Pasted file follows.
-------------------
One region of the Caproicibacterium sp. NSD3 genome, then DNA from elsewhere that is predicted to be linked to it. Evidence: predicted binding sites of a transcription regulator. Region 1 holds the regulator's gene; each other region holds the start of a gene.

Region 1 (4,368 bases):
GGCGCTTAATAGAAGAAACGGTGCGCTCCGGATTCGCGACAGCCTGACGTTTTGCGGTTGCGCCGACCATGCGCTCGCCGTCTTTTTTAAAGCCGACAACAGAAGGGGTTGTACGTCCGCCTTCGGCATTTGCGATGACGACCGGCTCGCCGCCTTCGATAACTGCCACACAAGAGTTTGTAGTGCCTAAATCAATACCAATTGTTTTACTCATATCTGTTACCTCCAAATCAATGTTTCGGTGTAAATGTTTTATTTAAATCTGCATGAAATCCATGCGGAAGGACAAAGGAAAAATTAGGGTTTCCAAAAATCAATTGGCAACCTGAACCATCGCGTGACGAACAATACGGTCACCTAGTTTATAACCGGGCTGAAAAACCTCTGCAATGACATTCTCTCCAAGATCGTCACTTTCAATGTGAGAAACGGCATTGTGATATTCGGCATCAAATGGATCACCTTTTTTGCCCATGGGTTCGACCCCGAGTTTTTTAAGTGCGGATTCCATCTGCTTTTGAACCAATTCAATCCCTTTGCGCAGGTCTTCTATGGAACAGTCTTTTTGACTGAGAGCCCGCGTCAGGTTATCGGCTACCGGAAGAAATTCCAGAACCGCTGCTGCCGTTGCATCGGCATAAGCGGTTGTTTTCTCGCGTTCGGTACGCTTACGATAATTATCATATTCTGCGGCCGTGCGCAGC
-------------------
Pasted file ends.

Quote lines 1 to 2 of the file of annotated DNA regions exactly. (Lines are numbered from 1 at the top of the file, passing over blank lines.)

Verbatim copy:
One region of the Caproicibacterium sp. NSD3 genome, then DNA from elsewhere that is predicted to be linked to it. Evidence: predicted binding sites of a transcription regulator. Region 1 holds the regulator's gene; each other region holds the start of a gene.

Region 1 (4,368 bases):